Like those games, Prey 2 has one linear story thread that spans a sequence of missions from beginning to end, but there are other things to occupy your time too. In addition to the short, randomized world encounters you'll see here and there, you can pull up the "bounty wire," which is basically a virtual job board, to see what side missions are available. Once you take on a bounty, you'll have some choice in how you want to carry it out. In the demo I got to see, the player met up with an informant under the pretense of paying for the location of his target, but it was just as viable a strategy to kill the guy's bodyguard and then point your weapon at him to force him to cough up the info for free (though it was said that actions like this may come back to haunt you later in the game). Other than, say, a guy expecting reparations at some point after you screwed him over, the game won't specifically track your morality or anything, so you're pretty much free to be as good or bad as you want, as long as you can accept the consequences.
Samuels seems like an awfully capable guy. By the end of the game he'll be packing more than 20 upgradable utility gadgets, everything from shoulder-mounted rockets to hover boots to an assortment of grenades that do everything from popping enemies up in the air to imprisoning them in an electric cage. There are plenty of upgradable guns as well that fall into five basic categories, though again, you won't always have to use guns to solve specific missions. Lastly, Samuels will rely heavily on a multipurpose visor that lets you turn on different vision modes for specific situations. You could simply saunter into a bar and engage a mode that scans every character in the area, identify which ones are friendly, which are hostile--and which have an outstanding bounty on their head. Then it's a pretty simple matter of walking up and arresting the target to make a quick buck, unless they decide to fight you or run away. The visor has a neat-looking low-light mode as well, and one that lets you track a DNA trail when you need to figure out which way a target has escaped.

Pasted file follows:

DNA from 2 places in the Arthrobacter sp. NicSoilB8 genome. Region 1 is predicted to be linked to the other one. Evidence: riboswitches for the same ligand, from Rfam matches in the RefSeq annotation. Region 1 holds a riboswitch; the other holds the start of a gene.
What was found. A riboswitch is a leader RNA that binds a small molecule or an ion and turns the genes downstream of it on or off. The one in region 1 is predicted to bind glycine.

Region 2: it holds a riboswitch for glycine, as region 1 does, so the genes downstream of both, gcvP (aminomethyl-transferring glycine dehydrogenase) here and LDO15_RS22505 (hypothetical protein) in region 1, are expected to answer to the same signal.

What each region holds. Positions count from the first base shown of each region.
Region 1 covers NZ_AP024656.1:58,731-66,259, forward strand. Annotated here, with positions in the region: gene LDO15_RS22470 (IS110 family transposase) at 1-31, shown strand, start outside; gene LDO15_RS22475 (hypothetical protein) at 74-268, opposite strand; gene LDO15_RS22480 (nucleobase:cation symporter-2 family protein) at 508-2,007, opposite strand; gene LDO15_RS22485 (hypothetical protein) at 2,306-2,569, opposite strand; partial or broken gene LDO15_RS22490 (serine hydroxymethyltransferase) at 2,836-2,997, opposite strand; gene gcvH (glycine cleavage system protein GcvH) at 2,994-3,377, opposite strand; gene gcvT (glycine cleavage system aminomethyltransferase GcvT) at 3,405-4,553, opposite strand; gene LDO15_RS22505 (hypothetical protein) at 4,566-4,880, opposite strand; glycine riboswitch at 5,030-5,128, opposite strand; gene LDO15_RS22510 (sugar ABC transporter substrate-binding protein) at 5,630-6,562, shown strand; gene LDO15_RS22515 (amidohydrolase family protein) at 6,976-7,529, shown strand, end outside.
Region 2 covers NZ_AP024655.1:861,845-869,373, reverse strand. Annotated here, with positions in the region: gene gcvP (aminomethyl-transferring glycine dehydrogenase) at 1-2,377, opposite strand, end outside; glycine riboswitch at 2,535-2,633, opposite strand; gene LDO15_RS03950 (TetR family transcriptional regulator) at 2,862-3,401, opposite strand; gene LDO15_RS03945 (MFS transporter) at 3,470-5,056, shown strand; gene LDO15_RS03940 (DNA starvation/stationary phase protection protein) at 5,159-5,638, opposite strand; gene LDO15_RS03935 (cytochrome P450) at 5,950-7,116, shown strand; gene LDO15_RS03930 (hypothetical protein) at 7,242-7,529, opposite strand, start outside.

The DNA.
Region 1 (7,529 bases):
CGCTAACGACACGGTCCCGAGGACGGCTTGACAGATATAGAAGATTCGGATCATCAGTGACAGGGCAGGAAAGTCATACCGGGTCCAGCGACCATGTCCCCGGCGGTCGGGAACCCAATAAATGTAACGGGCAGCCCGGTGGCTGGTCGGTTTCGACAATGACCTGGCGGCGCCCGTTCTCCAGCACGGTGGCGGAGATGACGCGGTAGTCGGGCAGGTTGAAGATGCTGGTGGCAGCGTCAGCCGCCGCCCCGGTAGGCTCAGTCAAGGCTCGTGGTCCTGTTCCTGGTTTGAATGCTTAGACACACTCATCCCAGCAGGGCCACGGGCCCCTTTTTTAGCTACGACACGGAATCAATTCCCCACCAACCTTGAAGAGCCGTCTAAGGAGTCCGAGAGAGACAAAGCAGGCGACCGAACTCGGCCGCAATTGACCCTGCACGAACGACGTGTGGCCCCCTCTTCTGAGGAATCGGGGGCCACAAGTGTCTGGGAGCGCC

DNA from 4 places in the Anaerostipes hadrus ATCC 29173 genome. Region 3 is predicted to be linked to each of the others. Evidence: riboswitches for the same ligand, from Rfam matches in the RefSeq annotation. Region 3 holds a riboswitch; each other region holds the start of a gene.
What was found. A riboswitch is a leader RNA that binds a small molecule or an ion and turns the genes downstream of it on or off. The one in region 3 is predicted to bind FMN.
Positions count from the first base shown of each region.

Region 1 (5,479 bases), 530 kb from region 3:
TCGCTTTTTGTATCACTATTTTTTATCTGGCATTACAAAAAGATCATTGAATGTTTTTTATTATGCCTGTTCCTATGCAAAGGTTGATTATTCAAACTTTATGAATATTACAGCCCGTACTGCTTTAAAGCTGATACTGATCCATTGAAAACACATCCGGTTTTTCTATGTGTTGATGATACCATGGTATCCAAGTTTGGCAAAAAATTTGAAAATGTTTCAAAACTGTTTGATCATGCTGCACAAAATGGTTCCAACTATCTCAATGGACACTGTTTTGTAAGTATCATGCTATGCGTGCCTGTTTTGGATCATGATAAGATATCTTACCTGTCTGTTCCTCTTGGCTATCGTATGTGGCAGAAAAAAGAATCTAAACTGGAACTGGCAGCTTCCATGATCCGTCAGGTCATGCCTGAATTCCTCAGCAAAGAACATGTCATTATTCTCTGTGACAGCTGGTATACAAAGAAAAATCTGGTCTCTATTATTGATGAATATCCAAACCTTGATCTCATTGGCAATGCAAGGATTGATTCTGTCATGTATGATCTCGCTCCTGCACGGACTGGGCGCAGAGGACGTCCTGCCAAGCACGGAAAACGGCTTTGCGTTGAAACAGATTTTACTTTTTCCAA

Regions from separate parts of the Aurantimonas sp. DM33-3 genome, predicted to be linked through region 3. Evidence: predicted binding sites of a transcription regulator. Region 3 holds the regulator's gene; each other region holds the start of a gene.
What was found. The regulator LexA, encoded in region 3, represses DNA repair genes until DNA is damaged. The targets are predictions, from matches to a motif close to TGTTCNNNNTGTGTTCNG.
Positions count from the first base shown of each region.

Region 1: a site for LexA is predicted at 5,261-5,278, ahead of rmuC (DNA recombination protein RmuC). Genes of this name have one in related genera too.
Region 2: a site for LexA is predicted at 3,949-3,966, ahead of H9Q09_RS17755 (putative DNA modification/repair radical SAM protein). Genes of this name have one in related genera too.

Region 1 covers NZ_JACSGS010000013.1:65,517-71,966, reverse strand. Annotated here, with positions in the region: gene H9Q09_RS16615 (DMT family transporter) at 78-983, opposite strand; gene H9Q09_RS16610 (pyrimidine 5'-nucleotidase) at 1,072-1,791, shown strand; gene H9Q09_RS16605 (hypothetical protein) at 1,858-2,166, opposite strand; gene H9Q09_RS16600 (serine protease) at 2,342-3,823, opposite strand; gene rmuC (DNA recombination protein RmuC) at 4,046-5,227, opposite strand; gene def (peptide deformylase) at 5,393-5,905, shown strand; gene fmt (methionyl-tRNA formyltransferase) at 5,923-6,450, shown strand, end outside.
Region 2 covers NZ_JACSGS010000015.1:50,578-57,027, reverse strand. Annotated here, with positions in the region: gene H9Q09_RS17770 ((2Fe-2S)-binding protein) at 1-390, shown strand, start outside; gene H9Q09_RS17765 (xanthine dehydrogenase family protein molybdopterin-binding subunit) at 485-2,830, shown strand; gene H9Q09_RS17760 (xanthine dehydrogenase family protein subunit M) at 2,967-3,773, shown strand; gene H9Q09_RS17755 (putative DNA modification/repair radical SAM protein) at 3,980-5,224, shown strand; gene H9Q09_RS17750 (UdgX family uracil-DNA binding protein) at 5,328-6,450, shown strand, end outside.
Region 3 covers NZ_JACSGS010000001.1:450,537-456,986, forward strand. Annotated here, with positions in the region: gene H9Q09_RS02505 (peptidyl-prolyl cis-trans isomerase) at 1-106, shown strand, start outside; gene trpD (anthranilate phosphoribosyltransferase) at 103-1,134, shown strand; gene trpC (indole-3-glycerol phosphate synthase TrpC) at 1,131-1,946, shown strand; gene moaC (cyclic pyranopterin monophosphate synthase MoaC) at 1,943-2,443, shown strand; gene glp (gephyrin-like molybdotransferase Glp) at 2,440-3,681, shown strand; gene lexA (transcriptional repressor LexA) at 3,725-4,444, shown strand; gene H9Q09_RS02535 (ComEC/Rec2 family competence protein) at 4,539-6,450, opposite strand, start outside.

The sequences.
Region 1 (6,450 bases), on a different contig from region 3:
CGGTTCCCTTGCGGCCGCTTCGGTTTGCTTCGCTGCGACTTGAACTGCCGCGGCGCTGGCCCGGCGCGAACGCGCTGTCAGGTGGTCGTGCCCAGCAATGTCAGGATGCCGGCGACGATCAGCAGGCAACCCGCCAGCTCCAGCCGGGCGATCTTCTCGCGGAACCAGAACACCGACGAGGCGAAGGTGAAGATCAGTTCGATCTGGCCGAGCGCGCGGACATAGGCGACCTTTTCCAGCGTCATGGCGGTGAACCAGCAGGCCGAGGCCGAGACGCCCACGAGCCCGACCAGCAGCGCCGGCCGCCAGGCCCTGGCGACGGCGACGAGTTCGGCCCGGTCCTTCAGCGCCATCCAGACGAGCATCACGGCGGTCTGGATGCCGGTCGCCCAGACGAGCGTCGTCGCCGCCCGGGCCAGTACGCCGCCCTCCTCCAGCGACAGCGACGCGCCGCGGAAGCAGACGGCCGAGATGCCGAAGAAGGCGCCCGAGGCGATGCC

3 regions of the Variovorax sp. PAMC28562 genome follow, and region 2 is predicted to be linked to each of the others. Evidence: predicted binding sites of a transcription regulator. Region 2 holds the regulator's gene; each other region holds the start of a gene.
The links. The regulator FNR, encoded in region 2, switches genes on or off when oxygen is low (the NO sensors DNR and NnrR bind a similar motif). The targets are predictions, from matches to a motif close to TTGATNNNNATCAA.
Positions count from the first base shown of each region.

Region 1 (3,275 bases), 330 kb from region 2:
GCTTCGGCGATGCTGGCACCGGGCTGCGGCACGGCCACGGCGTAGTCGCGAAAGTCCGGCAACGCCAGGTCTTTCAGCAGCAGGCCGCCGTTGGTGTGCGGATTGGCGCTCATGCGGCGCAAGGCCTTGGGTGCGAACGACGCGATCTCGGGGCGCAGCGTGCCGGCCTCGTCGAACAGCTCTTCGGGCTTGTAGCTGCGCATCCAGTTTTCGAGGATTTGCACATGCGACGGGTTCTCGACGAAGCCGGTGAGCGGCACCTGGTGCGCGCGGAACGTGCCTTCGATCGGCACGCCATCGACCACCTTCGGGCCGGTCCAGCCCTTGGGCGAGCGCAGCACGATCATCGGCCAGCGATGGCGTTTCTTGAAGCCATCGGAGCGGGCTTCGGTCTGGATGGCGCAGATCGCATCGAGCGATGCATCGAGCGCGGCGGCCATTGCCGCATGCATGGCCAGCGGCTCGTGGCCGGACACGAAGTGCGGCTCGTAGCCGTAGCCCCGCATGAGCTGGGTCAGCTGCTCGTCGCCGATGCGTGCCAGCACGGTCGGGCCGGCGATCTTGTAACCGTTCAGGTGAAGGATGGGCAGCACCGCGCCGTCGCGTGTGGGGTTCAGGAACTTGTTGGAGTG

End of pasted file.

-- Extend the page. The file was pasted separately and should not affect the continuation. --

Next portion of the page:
You can't talk about a demo of Prey 2 without mentioning its parkour, or urban traversal, or whatever you want to call it. Basically, Samuels is really good at climbing up and vaulting over ledges and obstacles, so you won't be too constrained by the cities' simple walls and barriers. On the ground you can slide into cover, pop up to shoot over it, and vault over it like in many other shooters. But you can also slide under low-hanging obstacles and keep running, or jump up and climb your way up a sheer wall if it has the right handholds. You can even use the top of a ledge as cover and fire over that if you want. It looks like much of Prey 2's urban environments are built with this kind of quick movement in mind, which ought to come in handy when you have to chase down some of your nimbler bounties. One of the targets in particular in the demo I saw was able to teleport short distances to escape, and it was all the player could do to keep up with him, even using all of his sliding and climbing abilities to their fullest. Open-world games are largely about giving the player mobility, and I'm glad to see Prey 2 retains that aspect, whether it's a first-person shooter or not.
In talking with some of the Human Head guys, I got the feeling that they're nearly as tired of linear corridor shooters as I am, so it's nice to see they decided to do something other than make yet another one. Granted, this sort of open-world action game is one of my most favorite types of games to play, but even given that fact, I think Prey 2 looks especially promising and I'll be really interested to see if it makes good on all those promises when it releases sometime in 2012.